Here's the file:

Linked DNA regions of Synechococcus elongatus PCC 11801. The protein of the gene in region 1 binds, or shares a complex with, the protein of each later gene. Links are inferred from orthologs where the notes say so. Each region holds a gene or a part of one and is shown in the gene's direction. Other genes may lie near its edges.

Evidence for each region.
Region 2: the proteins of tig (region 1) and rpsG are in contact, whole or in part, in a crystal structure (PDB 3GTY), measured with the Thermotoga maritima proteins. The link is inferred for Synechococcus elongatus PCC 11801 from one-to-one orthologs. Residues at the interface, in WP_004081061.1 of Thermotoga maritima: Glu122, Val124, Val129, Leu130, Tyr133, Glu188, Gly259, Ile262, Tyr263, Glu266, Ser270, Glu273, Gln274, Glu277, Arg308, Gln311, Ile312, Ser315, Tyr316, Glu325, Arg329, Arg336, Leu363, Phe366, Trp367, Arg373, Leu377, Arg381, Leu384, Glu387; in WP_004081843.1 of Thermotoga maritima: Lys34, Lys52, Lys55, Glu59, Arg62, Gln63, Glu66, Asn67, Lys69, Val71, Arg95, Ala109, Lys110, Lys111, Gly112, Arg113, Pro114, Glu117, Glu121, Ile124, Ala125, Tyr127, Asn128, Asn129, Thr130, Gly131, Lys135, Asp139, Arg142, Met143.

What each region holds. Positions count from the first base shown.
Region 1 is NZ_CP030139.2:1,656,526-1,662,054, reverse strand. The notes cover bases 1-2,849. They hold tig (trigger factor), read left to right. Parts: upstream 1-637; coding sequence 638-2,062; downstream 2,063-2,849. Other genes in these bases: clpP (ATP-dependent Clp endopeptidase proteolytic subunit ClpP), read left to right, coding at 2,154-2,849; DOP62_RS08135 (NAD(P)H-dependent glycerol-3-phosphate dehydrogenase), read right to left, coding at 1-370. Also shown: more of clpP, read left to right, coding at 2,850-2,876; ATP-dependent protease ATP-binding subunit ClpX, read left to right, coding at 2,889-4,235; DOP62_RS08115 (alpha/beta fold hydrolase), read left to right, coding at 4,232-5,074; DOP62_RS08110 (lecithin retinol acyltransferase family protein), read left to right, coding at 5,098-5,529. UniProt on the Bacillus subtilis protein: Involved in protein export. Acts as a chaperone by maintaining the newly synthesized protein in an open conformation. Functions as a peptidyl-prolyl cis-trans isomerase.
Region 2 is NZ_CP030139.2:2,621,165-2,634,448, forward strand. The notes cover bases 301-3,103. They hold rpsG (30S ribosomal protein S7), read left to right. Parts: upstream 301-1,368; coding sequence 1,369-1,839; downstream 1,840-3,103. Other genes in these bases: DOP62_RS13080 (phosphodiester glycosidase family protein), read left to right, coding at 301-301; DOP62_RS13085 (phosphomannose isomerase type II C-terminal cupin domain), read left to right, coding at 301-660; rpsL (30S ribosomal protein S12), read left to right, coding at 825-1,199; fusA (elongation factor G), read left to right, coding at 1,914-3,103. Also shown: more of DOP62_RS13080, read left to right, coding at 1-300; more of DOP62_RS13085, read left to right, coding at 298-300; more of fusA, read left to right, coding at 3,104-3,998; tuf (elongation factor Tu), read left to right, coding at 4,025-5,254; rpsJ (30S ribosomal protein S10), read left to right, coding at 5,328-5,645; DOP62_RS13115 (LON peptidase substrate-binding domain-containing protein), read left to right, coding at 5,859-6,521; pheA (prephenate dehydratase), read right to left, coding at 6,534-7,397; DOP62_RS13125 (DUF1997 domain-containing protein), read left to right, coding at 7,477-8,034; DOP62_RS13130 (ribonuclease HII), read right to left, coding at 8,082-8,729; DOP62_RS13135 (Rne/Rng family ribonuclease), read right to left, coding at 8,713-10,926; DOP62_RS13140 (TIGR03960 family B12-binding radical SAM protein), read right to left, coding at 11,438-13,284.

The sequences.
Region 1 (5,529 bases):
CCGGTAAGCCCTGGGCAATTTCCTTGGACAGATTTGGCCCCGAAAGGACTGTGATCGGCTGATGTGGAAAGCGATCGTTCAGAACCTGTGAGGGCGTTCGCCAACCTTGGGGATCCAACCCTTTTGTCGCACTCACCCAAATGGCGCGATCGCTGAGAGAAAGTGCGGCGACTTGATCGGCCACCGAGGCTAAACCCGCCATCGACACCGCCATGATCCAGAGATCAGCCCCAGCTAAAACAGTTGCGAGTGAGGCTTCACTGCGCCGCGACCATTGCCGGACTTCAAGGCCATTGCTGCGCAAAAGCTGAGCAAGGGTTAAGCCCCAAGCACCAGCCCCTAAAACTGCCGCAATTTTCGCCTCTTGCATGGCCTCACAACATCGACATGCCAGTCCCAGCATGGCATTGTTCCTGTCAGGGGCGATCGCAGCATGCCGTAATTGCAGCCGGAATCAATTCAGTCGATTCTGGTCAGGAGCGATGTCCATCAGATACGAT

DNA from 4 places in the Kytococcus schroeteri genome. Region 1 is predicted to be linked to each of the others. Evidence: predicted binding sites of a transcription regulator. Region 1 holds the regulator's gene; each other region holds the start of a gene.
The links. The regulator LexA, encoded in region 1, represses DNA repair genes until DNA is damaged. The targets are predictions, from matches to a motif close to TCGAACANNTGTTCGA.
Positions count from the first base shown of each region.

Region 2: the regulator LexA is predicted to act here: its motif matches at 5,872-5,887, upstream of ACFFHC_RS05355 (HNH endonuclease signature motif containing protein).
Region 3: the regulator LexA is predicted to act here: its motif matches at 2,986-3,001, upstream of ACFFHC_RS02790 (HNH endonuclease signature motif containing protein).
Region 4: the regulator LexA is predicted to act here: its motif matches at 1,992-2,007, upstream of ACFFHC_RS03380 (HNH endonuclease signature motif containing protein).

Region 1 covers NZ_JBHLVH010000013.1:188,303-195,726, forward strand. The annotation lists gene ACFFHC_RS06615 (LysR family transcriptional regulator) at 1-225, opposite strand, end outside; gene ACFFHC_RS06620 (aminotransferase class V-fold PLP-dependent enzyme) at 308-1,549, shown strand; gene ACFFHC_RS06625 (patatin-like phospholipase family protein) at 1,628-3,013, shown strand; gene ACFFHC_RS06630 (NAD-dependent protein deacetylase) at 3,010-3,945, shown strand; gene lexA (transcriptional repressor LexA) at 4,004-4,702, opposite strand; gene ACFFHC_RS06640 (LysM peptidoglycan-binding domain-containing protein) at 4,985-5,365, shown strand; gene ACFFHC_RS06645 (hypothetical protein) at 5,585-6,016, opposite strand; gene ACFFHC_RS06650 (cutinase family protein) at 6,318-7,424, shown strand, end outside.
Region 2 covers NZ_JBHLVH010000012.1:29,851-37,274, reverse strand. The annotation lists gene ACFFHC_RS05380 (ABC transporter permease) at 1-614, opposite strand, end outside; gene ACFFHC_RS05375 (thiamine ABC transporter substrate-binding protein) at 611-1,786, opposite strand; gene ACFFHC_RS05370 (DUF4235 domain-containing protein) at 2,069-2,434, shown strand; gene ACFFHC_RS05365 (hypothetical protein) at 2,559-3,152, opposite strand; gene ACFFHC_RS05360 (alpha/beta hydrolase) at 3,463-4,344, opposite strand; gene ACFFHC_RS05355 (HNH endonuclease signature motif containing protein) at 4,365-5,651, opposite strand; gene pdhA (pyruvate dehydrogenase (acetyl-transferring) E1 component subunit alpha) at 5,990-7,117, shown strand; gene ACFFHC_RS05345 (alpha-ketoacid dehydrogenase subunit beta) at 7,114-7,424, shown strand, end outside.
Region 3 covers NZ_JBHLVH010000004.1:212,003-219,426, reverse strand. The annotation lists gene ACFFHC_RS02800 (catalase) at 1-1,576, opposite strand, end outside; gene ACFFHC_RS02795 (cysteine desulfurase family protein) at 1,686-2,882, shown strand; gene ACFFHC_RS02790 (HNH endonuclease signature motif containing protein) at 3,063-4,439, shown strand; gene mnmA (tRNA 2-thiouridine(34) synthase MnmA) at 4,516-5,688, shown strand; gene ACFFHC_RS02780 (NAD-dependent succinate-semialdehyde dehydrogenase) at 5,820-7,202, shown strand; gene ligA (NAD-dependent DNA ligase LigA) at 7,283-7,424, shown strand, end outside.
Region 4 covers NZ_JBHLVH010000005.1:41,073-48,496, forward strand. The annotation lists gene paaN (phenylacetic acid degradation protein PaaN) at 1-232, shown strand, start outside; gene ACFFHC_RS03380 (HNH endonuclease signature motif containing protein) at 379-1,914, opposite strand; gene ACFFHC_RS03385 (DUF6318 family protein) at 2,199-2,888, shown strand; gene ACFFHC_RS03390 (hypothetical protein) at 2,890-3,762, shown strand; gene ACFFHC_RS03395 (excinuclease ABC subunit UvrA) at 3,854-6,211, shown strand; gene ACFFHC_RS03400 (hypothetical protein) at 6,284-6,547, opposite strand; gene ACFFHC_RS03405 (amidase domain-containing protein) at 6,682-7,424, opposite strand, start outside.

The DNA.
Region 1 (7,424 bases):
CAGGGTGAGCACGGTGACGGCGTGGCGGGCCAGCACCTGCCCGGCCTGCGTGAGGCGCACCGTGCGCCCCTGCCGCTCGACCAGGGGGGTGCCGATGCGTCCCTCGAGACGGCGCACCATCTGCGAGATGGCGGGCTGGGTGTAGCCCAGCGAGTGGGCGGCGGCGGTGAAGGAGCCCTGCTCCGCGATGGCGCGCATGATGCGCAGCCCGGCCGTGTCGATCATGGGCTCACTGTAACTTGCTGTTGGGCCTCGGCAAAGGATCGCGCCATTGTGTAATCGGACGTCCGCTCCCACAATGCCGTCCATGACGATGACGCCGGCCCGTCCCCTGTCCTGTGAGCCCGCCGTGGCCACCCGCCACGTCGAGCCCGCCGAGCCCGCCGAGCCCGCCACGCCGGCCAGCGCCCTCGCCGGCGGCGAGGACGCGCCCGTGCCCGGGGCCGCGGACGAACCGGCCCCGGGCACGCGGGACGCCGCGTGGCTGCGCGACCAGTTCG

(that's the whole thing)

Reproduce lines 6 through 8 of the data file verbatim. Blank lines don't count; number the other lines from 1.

Region 2 is NZ_CP030139.2:2,621,165-2,634,448, forward strand. The notes cover bases 301-3,103. They hold rpsG (30S ribosomal protein S7), read left to right. Parts: upstream 301-1,368; coding sequence 1,369-1,839; downstream 1,840-3,103. Other genes in these bases: DOP62_RS13080 (phosphodiester glycosidase family protein), read left to right, coding at 301-301; DOP62_RS13085 (phosphomannose isomerase type II C-terminal cupin domain), read left to right, coding at 301-660; rpsL (30S ribosomal protein S12), read left to right, coding at 825-1,199; fusA (elongation factor G), read left to right, coding at 1,914-3,103. Also shown: more of DOP62_RS13080, read left to right, coding at 1-300; more of DOP62_RS13085, read left to right, coding at 298-300; more of fusA, read left to right, coding at 3,104-3,998; tuf (elongation factor Tu), read left to right, coding at 4,025-5,254; rpsJ (30S ribosomal protein S10), read left to right, coding at 5,328-5,645; DOP62_RS13115 (LON peptidase substrate-binding domain-containing protein), read left to right, coding at 5,859-6,521; pheA (prephenate dehydratase), read right to left, coding at 6,534-7,397; DOP62_RS13125 (DUF1997 domain-containing protein), read left to right, coding at 7,477-8,034; DOP62_RS13130 (ribonuclease HII), read right to left, coding at 8,082-8,729; DOP62_RS13135 (Rne/Rng family ribonuclease), read right to left, coding at 8,713-10,926; DOP62_RS13140 (TIGR03960 family B12-binding radical SAM protein), read right to left, coding at 11,438-13,284.

The sequences.
Region 1 (5,529 bases):